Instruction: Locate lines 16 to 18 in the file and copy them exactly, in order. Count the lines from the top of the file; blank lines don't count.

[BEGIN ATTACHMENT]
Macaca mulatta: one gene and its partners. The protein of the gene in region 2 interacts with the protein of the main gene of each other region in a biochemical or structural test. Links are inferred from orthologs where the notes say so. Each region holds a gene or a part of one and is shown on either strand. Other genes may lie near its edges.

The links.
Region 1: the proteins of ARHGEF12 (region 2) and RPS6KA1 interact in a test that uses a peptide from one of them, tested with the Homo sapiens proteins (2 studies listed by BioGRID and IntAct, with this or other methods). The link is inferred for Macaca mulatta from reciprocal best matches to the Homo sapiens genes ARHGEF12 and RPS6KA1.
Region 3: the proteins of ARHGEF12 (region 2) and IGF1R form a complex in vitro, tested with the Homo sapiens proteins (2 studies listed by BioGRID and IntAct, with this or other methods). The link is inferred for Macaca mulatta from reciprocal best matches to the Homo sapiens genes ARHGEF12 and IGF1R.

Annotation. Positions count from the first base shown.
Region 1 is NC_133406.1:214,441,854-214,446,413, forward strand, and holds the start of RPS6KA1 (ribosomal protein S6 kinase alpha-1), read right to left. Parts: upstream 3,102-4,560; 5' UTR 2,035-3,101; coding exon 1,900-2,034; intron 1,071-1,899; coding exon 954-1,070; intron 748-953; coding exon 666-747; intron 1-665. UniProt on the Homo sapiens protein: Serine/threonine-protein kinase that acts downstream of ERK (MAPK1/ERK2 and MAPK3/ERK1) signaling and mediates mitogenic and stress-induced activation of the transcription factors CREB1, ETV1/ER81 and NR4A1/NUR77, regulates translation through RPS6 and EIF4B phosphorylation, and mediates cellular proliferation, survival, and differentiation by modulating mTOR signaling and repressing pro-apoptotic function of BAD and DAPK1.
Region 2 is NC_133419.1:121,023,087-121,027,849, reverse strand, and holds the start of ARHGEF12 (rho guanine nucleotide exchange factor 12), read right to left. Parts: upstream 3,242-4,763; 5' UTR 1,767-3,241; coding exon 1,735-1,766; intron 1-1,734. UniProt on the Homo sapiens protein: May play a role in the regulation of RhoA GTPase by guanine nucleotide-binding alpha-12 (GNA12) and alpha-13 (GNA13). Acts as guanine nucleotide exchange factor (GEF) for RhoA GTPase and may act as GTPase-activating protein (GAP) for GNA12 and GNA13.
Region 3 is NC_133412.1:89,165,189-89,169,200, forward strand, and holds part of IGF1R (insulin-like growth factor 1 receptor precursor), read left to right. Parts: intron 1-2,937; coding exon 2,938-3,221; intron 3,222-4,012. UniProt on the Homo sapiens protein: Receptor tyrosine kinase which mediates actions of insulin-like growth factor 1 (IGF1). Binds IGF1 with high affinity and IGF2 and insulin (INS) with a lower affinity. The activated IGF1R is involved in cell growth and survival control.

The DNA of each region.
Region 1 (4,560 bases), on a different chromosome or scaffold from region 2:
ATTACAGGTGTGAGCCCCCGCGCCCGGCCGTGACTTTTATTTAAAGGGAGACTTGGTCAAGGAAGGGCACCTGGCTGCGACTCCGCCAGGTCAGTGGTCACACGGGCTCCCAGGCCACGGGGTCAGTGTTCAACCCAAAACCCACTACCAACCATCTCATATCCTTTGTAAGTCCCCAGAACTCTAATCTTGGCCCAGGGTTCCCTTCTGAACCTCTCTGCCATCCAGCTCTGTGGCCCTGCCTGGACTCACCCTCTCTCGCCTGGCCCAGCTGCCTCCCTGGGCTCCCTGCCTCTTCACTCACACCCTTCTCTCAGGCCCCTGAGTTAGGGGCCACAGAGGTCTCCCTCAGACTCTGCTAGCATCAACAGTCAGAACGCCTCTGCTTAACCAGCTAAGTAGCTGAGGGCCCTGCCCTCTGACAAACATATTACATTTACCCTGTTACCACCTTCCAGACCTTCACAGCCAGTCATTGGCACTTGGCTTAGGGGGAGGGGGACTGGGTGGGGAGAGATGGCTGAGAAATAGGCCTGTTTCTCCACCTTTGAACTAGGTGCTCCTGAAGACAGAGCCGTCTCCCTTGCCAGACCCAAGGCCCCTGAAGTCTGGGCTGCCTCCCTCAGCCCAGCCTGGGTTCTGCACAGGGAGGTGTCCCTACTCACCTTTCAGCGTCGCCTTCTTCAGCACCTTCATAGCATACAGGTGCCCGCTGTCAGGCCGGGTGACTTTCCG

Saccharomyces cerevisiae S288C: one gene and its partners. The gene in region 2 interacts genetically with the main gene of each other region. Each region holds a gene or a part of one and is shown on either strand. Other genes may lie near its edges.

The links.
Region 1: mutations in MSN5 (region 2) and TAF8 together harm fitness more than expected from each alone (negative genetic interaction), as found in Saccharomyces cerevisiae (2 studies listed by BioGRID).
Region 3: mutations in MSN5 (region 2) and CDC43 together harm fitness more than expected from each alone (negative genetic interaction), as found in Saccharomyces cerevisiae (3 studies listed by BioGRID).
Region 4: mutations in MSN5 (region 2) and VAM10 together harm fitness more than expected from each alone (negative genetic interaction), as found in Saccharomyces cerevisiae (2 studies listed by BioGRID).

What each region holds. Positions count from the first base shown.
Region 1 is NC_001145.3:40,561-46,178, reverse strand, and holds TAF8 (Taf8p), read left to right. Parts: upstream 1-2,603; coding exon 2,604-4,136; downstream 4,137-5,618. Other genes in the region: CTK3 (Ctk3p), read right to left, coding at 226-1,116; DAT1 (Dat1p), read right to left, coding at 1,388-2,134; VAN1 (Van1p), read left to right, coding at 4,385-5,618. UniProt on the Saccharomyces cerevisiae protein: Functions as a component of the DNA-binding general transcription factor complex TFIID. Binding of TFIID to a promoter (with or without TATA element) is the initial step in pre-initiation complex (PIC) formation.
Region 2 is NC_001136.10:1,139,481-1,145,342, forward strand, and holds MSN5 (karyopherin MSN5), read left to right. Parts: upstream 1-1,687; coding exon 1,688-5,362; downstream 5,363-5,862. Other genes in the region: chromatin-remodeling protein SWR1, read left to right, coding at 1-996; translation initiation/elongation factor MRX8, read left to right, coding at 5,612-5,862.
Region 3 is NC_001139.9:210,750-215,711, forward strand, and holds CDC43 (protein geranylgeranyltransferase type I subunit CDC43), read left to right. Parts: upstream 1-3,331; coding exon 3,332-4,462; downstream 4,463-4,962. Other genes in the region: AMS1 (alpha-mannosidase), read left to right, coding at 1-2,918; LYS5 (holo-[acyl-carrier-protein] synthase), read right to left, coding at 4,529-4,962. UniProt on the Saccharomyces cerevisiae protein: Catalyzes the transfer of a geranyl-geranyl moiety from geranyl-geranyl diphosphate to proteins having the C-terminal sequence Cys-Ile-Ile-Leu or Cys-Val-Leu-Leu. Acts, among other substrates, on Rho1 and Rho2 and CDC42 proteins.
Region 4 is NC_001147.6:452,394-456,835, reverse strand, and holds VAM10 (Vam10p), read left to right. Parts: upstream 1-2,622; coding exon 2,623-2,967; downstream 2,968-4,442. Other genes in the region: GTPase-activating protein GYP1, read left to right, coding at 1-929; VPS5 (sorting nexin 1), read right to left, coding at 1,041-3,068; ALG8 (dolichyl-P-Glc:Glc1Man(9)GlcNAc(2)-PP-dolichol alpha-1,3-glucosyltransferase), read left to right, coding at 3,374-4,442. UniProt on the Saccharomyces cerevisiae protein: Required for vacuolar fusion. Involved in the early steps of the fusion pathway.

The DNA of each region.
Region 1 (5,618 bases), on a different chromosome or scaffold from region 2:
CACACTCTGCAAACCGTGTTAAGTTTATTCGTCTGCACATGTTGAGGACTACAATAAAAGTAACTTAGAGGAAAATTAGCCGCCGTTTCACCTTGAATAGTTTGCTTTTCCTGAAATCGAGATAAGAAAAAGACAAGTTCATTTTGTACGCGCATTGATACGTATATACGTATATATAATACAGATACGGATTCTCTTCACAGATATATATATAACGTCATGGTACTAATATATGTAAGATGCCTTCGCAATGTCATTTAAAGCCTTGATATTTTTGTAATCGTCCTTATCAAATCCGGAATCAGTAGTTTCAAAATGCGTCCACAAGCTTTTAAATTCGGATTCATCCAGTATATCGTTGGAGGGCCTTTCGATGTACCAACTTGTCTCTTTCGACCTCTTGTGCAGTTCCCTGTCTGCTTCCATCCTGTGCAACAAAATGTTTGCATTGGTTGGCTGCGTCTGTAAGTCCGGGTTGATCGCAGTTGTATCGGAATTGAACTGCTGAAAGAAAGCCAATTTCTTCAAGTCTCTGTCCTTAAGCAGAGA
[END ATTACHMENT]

Region 4: mutations in MSN5 (region 2) and VAM10 together harm fitness more than expected from each alone (negative genetic interaction), as found in Saccharomyces cerevisiae (2 studies listed by BioGRID).

What each region holds. Positions count from the first base shown.
Region 1 is NC_001145.3:40,561-46,178, reverse strand, and holds TAF8 (Taf8p), read left to right. Parts: upstream 1-2,603; coding exon 2,604-4,136; downstream 4,137-5,618. Other genes in the region: CTK3 (Ctk3p), read right to left, coding at 226-1,116; DAT1 (Dat1p), read right to left, coding at 1,388-2,134; VAN1 (Van1p), read left to right, coding at 4,385-5,618. UniProt on the Saccharomyces cerevisiae protein: Functions as a component of the DNA-binding general transcription factor complex TFIID. Binding of TFIID to a promoter (with or without TATA element) is the initial step in pre-initiation complex (PIC) formation.